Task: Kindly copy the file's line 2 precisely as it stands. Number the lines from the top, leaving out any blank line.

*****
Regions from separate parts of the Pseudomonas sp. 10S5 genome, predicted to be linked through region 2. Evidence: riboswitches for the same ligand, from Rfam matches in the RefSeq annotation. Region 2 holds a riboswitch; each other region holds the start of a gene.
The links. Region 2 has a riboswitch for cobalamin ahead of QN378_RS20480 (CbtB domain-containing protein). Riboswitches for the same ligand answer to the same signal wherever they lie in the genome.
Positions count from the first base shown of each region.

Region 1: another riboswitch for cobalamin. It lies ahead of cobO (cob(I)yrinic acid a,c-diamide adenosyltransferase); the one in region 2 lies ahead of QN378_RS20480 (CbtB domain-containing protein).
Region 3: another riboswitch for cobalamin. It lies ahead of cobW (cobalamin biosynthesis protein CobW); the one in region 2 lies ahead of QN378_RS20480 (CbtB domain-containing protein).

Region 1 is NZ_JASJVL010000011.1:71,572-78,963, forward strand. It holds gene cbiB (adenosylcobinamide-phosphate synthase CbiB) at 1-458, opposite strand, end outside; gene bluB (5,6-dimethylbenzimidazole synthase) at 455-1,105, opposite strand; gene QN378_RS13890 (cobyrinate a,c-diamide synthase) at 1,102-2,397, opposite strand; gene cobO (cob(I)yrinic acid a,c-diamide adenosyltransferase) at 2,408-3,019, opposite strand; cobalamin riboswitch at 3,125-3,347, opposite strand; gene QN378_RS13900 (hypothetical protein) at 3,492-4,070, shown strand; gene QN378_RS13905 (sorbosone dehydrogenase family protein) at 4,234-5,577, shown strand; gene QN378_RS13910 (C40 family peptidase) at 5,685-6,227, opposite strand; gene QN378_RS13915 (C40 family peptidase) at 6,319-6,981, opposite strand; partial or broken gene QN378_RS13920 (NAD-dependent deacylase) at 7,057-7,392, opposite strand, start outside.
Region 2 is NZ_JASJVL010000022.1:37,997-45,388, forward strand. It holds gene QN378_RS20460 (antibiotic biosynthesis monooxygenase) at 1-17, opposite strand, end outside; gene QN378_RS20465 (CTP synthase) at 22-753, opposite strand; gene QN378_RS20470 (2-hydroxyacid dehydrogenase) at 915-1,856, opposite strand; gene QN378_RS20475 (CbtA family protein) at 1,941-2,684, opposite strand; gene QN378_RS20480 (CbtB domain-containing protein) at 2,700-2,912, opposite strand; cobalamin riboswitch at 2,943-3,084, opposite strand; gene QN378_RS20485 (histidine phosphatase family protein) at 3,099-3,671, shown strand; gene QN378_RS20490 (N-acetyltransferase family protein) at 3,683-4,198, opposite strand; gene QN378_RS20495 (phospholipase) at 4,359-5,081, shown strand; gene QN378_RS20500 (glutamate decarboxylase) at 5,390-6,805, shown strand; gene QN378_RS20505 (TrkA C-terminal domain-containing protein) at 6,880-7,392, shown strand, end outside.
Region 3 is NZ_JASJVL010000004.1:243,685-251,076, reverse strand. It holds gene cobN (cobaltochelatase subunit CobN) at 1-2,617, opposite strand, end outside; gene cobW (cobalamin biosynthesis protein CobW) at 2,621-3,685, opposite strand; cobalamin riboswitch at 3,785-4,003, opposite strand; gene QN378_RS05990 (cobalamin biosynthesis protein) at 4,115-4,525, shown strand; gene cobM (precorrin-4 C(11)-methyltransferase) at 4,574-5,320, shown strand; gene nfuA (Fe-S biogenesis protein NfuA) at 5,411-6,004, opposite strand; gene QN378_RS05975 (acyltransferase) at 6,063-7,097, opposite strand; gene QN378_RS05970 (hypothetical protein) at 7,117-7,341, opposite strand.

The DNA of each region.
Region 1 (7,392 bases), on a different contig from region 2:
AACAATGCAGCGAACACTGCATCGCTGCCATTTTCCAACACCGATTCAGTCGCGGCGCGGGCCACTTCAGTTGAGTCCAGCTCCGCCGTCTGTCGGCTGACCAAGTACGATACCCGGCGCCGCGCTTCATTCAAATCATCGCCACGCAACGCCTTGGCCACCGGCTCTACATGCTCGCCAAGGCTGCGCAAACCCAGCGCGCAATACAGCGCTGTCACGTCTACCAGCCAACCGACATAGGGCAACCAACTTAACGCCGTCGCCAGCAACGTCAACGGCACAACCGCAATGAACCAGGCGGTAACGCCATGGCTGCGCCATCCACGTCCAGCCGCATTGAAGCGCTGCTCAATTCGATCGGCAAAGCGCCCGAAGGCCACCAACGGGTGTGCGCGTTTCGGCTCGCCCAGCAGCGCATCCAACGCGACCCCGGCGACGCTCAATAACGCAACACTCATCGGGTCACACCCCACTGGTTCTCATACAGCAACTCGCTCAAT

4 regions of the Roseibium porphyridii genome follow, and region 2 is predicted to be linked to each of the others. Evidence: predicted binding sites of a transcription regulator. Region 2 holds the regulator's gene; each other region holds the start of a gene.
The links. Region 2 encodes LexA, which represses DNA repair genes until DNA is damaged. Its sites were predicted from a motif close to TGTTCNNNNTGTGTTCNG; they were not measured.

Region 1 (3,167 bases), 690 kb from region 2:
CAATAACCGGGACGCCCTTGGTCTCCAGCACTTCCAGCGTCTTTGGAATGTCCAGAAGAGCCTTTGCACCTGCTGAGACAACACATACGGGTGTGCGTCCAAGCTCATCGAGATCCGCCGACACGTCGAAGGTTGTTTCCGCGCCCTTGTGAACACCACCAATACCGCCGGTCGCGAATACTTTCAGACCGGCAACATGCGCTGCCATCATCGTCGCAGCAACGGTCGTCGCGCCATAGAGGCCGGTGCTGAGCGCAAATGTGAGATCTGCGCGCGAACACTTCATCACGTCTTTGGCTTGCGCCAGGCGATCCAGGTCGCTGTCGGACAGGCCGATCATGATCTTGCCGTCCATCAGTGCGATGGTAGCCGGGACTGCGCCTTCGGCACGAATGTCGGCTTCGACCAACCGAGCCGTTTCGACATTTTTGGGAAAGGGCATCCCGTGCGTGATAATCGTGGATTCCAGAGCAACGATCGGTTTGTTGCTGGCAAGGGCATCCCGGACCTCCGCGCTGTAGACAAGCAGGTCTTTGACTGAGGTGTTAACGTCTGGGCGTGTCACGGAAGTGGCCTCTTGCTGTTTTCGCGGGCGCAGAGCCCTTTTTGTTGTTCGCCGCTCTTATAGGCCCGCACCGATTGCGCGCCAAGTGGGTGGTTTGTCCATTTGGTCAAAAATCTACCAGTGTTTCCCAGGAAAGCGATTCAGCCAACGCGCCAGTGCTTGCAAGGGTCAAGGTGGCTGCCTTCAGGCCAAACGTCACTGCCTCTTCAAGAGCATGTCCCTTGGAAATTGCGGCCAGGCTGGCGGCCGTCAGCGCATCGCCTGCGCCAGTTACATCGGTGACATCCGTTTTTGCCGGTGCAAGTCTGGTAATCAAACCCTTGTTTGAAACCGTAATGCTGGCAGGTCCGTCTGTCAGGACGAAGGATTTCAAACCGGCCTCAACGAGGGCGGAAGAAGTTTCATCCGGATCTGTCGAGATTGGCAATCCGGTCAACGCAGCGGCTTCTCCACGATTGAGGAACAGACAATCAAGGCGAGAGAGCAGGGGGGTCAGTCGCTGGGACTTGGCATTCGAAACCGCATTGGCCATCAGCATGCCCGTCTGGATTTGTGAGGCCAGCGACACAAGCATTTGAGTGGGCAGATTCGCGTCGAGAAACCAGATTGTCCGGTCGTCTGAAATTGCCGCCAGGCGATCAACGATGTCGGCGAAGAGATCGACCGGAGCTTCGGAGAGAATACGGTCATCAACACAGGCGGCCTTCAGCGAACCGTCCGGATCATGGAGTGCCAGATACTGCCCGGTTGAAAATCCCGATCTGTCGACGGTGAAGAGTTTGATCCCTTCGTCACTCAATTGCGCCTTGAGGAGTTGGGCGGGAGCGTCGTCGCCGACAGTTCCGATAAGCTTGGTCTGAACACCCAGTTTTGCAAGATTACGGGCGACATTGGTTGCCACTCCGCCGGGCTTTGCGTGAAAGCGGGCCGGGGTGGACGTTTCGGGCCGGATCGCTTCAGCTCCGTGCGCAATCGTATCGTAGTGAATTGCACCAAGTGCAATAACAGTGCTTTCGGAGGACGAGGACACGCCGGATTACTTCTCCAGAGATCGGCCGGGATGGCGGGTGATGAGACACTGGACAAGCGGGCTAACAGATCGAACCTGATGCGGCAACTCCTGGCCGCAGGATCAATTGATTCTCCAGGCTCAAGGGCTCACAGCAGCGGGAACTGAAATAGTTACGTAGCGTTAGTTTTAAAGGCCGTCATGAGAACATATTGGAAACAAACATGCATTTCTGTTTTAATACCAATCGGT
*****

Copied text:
The links. Region 2 has a riboswitch for cobalamin ahead of QN378_RS20480 (CbtB domain-containing protein). Riboswitches for the same ligand answer to the same signal wherever they lie in the genome.